Joss Naylor

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Joss Naylor
Joss Naylor MBE.jpg
Joss Naylor providing water to fell runners - Ennerdale horseshoe fell race June 2010
Personal information
Nationality British
Born (1936-02-10) February 10, 1936 (age 78)
Wasdale Head
Occupation Farmer
Sport
Sport Fell Running
Updated on 4 November 2013.

Joss Naylor, MBE (Born on 10 February 1936 at Wasdale Head) is an English fell runner. Naylor is a sheep farmer, living in the English Lake District, as his achievements increased he became better known as the King of the Fells or simply the Iron Man . His fell running achievements include successive peak bagging records within the scope of the Bob Graham Round:[1]

  • 1971: 61 peaks in 23h37m
  • 1972: 63 peaks in 23h35m
  • 1975: 72 peaks, claimed to involve over 100 miles and about 38,000 feet of ascent in 23h20m

His other fell running achievements include:

  • 1973: The Welsh 3000s - the 14 peaks of Snowdonia in 4h46m
  • 1974: The Pennine Way: 3 days and 4 hours
  • 1983: The Lakes, Meres and Waters circuit of 105 miles in 19h20m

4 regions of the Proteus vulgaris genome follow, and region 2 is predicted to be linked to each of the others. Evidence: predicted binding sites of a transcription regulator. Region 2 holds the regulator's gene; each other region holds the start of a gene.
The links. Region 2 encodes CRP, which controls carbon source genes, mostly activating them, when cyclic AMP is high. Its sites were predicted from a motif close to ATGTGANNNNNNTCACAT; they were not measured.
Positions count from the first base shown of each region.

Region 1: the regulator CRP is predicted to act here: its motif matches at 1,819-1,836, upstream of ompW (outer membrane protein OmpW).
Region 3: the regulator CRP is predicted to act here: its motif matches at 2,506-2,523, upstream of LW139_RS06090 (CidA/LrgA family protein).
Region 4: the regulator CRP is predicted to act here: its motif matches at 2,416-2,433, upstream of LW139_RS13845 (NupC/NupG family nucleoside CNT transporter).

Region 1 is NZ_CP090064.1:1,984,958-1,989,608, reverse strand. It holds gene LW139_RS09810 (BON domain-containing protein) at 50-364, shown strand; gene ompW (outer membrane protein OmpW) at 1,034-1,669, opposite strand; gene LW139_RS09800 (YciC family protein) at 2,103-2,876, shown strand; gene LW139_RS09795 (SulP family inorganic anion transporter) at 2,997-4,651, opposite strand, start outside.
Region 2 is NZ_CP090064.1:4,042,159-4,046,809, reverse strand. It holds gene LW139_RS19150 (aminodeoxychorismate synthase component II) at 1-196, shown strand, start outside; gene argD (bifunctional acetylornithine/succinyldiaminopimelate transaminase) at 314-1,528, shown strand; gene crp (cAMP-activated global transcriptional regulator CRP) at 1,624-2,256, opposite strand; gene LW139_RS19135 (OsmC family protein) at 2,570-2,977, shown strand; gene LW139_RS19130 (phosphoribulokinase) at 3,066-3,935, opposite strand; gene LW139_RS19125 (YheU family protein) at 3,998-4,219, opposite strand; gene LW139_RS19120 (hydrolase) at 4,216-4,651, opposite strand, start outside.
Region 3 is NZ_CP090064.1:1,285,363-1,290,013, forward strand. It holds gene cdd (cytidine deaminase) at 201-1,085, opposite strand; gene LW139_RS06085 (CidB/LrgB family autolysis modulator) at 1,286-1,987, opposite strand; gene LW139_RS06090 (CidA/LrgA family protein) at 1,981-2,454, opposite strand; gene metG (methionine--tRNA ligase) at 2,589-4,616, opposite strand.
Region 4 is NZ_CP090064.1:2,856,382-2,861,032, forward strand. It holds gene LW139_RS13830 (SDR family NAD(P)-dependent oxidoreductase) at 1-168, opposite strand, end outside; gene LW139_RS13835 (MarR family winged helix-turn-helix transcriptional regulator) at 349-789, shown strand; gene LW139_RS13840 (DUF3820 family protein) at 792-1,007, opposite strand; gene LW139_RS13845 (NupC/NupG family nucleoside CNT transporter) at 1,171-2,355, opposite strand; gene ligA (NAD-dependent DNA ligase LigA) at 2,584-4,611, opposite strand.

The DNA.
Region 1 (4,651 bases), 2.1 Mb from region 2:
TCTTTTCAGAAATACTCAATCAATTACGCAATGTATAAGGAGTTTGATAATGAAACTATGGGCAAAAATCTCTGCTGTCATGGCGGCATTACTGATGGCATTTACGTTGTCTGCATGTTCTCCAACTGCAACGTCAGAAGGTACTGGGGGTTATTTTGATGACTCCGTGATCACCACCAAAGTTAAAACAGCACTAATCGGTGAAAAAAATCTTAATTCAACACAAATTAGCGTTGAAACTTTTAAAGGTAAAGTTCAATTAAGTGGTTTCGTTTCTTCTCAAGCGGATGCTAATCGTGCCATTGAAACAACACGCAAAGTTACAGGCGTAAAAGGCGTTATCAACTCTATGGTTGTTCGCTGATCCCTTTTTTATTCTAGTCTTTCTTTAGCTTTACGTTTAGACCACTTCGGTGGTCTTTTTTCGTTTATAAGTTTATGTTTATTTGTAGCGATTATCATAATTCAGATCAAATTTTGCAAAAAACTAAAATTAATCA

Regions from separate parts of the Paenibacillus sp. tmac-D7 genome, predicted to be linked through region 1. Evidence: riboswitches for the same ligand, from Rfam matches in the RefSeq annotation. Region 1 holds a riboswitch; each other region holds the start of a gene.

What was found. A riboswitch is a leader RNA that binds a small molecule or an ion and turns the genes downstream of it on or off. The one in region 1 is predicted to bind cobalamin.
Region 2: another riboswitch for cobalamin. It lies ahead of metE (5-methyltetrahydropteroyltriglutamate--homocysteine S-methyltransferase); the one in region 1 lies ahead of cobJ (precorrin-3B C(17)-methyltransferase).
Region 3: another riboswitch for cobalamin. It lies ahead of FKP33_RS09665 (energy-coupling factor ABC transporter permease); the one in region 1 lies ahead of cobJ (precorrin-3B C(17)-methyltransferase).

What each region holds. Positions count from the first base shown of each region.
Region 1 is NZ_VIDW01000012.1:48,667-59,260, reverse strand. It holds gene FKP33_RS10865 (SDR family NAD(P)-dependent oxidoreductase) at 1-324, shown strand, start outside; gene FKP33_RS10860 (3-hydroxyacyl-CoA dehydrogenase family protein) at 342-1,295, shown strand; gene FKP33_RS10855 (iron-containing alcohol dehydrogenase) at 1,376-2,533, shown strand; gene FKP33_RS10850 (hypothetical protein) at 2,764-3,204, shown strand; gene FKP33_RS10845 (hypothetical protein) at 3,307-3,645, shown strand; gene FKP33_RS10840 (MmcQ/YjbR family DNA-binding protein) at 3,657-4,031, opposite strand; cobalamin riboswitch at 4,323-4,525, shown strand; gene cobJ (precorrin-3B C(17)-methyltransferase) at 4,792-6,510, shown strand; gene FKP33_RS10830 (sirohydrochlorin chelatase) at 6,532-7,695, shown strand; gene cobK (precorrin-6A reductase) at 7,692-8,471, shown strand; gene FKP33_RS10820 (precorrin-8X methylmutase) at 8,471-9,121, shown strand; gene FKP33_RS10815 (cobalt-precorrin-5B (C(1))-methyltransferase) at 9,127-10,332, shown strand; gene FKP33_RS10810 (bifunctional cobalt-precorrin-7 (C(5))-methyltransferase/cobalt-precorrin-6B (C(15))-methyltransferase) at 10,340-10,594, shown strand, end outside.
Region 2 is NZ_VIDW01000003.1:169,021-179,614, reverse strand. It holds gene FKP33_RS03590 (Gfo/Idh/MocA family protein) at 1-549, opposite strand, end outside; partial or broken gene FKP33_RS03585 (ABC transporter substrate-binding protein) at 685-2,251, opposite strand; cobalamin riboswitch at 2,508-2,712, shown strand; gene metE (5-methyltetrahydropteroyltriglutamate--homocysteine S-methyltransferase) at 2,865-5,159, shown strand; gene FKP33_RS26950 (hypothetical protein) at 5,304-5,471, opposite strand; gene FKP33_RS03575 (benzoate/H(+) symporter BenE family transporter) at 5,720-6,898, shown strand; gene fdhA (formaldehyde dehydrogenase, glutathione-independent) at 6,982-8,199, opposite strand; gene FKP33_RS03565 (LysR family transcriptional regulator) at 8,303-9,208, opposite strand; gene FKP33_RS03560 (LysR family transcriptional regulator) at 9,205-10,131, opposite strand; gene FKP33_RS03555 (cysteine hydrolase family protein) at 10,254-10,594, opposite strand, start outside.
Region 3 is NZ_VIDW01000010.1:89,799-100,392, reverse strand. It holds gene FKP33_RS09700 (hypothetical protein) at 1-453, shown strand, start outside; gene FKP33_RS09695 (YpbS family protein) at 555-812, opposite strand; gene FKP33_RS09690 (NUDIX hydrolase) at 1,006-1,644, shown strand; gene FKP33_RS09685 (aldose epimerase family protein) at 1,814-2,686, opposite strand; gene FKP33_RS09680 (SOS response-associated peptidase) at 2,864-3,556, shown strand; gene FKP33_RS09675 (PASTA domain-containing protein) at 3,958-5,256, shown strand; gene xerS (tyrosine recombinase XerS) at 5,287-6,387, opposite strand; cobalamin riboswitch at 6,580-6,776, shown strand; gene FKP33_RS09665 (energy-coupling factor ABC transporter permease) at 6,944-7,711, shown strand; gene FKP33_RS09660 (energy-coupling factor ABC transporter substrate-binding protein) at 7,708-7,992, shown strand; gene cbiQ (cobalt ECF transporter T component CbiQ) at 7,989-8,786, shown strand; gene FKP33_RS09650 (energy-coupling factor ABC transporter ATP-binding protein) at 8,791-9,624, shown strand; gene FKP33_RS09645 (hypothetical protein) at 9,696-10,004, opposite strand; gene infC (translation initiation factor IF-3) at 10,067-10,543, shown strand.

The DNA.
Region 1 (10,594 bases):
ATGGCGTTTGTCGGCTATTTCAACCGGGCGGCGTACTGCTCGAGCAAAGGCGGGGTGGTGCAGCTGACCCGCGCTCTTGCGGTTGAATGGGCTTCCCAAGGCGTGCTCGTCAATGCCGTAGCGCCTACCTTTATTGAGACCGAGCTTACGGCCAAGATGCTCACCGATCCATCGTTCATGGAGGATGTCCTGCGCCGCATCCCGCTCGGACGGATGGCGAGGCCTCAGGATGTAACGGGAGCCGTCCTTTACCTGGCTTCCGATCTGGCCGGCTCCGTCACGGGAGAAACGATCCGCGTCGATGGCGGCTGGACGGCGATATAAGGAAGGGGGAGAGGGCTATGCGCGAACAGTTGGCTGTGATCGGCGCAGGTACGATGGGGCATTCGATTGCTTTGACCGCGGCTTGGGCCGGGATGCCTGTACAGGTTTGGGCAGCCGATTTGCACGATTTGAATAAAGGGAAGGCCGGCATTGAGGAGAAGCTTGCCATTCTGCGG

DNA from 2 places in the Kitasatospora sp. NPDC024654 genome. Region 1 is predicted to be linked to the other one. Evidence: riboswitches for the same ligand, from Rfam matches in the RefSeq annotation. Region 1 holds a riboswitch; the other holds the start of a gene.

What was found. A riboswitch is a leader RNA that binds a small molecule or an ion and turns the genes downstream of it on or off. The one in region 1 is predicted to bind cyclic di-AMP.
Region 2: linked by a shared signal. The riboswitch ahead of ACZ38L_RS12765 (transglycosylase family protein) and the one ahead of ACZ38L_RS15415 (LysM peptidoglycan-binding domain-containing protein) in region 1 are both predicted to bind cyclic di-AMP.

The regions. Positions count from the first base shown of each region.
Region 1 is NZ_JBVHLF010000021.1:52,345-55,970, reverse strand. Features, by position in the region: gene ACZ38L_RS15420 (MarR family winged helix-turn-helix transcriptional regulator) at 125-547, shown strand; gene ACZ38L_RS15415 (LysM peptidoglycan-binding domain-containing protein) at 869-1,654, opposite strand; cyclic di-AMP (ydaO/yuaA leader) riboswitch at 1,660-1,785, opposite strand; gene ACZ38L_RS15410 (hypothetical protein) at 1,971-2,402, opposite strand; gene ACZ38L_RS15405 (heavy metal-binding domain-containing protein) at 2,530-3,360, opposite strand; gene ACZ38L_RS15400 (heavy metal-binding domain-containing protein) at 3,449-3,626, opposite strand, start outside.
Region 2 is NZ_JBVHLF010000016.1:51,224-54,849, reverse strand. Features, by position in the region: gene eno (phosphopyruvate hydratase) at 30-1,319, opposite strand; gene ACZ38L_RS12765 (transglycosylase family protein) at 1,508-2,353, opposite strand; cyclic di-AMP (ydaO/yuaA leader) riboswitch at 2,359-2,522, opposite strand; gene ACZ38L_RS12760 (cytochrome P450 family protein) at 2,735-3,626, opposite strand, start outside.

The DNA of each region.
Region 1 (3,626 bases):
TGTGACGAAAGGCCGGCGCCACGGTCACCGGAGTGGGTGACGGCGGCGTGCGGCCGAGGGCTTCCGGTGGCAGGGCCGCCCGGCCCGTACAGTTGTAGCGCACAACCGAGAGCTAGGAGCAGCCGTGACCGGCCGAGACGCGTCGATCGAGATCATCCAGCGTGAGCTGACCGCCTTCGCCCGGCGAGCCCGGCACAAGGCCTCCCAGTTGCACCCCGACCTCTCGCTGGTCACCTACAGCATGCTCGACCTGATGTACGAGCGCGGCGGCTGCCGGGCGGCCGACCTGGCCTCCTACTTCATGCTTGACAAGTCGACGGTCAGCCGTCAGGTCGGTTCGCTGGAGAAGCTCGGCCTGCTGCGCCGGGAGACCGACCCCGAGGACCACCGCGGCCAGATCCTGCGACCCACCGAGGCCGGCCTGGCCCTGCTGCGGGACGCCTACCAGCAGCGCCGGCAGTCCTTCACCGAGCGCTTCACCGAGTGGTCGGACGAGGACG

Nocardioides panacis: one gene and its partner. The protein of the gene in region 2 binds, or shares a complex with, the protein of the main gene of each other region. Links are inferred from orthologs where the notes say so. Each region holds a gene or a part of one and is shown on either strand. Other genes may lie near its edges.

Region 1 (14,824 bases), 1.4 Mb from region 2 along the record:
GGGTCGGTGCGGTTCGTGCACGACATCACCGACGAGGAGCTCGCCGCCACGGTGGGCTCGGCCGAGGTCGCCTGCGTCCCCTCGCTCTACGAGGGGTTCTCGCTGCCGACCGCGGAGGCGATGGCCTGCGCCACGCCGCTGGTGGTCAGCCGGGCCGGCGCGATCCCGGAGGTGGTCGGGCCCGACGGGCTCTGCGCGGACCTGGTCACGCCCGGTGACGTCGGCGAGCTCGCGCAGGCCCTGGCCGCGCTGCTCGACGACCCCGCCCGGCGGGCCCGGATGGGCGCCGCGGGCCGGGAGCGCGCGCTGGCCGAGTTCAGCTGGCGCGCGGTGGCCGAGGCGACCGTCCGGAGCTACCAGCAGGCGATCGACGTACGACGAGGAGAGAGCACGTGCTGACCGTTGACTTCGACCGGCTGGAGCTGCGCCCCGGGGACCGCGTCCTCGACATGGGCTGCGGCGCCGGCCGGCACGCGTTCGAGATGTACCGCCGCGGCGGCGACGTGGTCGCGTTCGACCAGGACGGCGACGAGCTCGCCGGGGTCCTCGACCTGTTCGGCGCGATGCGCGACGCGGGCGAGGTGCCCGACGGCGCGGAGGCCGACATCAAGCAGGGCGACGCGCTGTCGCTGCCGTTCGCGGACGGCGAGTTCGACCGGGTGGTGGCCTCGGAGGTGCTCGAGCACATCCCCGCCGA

• 1986: (age 50) completed the Wainwrights in 7 days
  • 1997: (age 60) ran 60 Lakeland fell tops in 36 hours
  • 2006: (age 70) ran 70 Lakeland fell tops, covering more than 50 miles and ascending more than 25,000 feet, in under 21 hours.

He considered the 72 peak Lakeland circuit as his own greatest achievement, setting a record which stood unbroken for 13 years. He was awarded the MBE for his services to sport and charity, and is included as one of Britain’s top 100 sports personalities in the 2007 book Best of British: Hendo’s Sporting Heroes, by sports journalist Jon Henderson.[2] Olympic Gold medal winner and co-founder of the London Marathon Chris Brasher described Joss Naylor as 'The Greatest of Them All', a title he bestowed on Joss when he ran 72 Lake District mountains in 24 hours.[3]

Naylor is the subject of a biography by Keith Richardson,[4] and his fell running exploits are covered in detail in Steve Chilton's It's a hill, get over it: fell running's history and characters. [5]

References[edit]

  1. ^ Covell, Brian; Griffin, A.H.; Smith, Roger (1982/1992). 42 Peaks: The Story of the Bob Graham Round. The Bob Graham Club. 
  2. ^ Best of British: Hendo's Sporting Heroes, Jon Henderson (Yellow Jersey Press) 2007, ISBN 0-224-08248-5
  3. ^ Keith Richardson, Joss (Keswick, 2009).
  4. ^ Keith Richardson, Joss (Keswick, 2009)
  5. ^ Chilton, Steve (2013). It's a hill, get over it: fell running's history and characters. Dingwall: Sandstone Press. ISBN 978-1-908737-57-1. 

See also[edit]